A case of mad cow disease has been discovered in northwestern Spain, the Paris-based World Organisation for Animal Health (OIE) said on Monday (27 November).
The cow found to be carrying bovine spongiform encephalopathy (BSE) (commonly known as mad cow disease) in the province of Salamanca was destroyed, Spain’s agriculture ministry said in a report on the case.
The “atypical” strain of the disease was uncovered on 10 November during a routine screening, the OIE said, adding that the source of the infection was “unknown or uncertain”.
An earlier case of BSE was found in the same region in March, according to the OIE.
The discovery of BSE in British cows prompted the European Union to order a worldwide embargo on British beef and its derivatives in 1996 after it was learned that it can be transmitted to humans in the form of Creutzfeldt-Jakob disease.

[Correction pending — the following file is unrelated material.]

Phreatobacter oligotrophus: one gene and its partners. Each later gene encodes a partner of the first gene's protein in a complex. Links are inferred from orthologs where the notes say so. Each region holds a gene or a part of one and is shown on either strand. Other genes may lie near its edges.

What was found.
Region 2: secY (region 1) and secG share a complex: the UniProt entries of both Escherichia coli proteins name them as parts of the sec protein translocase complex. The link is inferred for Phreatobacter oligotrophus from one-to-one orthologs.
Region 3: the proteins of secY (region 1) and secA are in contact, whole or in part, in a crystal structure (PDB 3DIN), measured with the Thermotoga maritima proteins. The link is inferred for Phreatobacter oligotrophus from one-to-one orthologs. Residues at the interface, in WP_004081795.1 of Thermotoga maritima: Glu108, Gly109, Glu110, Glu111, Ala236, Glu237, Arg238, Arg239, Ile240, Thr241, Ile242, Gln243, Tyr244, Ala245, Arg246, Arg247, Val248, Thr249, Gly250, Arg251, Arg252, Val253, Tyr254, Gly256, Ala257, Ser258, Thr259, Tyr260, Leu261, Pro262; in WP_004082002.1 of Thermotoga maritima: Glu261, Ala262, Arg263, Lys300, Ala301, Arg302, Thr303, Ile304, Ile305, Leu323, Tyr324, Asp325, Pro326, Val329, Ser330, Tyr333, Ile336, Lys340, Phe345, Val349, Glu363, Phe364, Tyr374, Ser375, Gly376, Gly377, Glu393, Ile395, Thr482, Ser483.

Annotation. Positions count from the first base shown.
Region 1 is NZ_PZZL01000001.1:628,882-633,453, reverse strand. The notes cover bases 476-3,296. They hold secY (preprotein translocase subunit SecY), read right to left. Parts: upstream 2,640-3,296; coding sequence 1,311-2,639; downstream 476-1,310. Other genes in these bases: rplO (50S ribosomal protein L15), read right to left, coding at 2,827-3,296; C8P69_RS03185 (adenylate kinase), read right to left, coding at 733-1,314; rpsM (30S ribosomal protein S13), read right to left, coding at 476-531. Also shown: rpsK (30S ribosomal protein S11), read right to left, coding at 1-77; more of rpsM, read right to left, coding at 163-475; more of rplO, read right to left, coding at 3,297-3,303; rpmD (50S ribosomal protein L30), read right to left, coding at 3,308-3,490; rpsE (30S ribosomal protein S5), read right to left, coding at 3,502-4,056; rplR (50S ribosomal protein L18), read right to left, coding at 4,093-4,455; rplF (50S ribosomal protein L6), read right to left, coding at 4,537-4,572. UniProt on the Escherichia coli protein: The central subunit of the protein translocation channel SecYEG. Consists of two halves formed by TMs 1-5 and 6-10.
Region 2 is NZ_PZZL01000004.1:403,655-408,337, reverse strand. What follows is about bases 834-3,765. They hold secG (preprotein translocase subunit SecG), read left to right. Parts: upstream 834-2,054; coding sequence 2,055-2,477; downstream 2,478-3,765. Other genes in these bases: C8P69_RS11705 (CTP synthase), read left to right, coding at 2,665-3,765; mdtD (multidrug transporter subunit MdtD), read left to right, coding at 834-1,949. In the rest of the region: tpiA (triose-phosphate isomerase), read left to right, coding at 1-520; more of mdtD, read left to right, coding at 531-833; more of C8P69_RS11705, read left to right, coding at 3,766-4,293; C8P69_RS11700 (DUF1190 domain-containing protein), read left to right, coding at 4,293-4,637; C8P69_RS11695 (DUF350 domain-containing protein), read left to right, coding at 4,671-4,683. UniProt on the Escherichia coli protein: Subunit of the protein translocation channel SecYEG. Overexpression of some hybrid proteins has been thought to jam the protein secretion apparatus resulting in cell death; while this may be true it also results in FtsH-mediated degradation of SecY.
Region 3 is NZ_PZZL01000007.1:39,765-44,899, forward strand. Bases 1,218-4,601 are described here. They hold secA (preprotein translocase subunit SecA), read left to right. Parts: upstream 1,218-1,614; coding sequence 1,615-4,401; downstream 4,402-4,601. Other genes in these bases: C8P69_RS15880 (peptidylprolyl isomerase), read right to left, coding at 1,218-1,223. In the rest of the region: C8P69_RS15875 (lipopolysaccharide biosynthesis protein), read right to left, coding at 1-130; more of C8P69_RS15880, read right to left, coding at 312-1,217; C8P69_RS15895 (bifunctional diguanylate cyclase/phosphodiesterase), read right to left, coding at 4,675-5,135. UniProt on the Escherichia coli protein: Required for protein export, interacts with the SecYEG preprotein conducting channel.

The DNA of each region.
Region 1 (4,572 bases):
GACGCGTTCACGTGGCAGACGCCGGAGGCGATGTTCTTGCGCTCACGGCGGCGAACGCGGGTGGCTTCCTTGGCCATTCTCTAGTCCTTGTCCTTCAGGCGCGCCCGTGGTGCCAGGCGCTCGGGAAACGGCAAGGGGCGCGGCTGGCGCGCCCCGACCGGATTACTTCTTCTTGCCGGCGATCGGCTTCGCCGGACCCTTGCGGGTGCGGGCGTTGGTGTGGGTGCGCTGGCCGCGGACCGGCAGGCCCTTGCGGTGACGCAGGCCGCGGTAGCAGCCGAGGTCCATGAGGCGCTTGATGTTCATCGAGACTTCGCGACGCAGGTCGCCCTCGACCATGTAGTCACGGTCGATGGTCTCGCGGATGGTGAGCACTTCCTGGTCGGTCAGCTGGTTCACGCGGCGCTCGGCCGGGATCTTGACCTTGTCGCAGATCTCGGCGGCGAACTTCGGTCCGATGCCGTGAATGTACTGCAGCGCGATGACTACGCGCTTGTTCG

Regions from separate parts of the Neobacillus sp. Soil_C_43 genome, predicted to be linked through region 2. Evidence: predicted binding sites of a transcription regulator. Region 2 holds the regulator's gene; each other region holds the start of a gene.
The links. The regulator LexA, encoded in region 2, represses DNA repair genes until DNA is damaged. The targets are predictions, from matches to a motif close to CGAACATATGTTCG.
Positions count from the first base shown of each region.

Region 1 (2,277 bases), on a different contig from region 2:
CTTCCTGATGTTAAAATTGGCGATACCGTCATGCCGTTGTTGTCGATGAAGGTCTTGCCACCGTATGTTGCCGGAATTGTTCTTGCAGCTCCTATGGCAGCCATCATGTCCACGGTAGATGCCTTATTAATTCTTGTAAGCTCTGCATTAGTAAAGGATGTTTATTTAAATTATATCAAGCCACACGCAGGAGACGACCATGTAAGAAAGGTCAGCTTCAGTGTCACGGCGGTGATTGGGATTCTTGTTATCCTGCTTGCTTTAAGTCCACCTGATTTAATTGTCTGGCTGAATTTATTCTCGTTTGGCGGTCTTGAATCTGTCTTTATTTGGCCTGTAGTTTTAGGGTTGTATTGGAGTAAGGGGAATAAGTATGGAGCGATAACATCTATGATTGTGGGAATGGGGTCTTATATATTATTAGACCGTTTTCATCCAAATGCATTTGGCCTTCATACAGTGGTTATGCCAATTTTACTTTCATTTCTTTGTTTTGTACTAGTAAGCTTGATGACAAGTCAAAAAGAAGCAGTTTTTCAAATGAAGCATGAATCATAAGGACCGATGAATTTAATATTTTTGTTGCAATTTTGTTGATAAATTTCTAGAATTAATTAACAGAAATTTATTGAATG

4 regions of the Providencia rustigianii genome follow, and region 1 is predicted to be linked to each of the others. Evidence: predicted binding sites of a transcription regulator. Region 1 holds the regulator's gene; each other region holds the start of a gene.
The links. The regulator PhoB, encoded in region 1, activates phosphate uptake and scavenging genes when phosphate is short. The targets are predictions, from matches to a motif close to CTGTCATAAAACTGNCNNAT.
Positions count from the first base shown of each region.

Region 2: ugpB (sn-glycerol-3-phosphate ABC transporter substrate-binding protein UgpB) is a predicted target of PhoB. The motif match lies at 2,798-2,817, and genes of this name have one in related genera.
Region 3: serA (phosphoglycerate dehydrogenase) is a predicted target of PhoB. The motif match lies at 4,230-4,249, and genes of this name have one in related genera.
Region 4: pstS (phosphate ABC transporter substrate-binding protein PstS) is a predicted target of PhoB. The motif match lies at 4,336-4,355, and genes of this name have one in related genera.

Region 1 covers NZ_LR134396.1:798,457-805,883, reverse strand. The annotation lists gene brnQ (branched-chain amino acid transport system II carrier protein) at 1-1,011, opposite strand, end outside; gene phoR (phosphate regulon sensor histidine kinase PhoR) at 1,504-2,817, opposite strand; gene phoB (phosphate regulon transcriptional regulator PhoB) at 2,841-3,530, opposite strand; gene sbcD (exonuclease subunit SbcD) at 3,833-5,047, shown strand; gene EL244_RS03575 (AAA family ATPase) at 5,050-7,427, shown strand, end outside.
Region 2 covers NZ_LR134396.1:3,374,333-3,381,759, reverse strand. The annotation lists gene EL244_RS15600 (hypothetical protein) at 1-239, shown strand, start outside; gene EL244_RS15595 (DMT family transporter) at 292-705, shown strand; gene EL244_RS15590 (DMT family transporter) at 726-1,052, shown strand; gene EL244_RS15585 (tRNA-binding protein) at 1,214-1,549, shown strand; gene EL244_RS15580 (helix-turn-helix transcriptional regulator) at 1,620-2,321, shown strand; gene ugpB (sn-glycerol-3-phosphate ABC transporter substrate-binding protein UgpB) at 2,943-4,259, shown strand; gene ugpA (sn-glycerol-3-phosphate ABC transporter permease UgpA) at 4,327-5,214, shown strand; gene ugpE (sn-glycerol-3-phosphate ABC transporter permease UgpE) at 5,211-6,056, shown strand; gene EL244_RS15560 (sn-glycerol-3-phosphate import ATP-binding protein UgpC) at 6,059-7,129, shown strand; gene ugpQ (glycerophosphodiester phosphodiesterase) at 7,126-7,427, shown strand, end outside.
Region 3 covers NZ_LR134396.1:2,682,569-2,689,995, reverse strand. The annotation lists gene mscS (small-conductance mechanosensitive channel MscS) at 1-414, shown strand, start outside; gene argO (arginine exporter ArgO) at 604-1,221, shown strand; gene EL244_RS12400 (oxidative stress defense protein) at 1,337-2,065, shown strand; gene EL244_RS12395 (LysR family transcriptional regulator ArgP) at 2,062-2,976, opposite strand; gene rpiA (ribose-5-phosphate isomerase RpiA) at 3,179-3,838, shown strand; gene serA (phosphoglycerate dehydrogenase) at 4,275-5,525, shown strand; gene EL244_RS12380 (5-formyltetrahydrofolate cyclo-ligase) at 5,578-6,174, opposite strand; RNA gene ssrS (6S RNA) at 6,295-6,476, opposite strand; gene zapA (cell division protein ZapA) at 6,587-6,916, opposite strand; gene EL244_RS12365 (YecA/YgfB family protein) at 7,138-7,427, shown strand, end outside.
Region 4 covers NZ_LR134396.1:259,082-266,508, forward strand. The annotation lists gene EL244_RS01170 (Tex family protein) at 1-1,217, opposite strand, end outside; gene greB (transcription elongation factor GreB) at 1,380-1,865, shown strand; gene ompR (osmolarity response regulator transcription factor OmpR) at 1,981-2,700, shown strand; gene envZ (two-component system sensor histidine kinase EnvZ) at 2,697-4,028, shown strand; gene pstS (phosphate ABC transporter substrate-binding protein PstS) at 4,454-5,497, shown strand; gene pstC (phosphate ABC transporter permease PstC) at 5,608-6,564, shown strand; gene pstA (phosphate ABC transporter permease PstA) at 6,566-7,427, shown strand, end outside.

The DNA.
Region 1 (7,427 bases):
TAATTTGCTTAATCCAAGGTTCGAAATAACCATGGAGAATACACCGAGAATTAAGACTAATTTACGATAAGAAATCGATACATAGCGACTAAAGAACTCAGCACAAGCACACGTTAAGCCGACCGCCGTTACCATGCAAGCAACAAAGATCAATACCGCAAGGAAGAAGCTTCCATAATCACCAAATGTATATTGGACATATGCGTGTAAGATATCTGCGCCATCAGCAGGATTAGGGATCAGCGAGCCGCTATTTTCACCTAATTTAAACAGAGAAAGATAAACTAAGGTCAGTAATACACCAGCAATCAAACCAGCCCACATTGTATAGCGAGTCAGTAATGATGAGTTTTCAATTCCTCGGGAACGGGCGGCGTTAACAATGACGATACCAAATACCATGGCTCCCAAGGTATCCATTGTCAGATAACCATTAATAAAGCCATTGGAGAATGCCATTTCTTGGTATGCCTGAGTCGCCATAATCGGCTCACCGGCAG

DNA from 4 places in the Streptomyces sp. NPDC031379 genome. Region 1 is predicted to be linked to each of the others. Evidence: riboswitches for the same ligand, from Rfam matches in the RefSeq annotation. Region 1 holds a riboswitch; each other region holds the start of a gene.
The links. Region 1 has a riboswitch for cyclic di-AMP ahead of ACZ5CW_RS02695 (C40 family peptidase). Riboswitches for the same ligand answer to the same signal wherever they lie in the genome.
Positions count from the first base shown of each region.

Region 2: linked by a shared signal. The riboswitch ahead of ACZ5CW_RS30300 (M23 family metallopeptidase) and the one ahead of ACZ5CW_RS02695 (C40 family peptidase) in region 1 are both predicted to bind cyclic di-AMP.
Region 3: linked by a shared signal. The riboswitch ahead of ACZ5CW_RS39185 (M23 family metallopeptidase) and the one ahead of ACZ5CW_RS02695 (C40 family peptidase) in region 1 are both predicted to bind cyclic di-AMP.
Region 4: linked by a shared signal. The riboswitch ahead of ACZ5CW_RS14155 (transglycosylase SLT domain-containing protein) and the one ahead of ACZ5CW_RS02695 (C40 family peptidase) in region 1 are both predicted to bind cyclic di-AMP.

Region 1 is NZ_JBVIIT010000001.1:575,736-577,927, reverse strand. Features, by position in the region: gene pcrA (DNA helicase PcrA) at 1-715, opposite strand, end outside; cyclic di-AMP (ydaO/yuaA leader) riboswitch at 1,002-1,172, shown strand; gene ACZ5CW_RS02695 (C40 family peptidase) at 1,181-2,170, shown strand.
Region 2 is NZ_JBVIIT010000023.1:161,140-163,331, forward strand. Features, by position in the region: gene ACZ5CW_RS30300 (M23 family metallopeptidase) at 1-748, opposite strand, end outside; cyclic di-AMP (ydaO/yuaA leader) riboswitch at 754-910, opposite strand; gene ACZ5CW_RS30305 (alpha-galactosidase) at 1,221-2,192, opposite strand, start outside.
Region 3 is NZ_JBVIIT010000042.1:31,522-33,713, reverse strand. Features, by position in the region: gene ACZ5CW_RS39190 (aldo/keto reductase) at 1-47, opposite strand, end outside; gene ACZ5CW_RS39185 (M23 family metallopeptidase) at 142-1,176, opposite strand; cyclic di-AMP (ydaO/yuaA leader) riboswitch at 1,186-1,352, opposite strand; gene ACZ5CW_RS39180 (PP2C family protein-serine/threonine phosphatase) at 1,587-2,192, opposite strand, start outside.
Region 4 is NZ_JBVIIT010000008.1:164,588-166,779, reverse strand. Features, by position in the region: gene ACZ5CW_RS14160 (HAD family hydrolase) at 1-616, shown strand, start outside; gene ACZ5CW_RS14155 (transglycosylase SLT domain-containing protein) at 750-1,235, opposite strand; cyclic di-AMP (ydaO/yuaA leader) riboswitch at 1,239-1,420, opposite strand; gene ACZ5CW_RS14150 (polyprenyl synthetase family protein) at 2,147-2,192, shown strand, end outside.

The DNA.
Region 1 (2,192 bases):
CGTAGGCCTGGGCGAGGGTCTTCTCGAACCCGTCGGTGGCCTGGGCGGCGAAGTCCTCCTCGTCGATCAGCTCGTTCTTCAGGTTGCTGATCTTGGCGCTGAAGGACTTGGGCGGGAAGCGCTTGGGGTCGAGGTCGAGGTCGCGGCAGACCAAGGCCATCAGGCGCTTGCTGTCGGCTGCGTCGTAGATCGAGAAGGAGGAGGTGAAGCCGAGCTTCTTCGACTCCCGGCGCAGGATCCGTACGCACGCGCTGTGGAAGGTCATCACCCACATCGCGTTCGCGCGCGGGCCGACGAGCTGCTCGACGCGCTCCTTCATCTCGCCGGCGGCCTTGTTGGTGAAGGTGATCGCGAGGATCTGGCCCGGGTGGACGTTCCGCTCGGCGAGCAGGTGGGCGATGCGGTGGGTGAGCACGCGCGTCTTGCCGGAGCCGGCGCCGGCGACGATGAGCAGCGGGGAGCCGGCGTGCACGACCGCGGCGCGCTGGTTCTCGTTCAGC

The World Health Organisation says that there have been 224 cases of Creutzfeldt-Jakob disease from October 1996 to March 2011, mainly in Britain.
At least five deaths from the disease have been reported in Spain since the 1996 outbreak.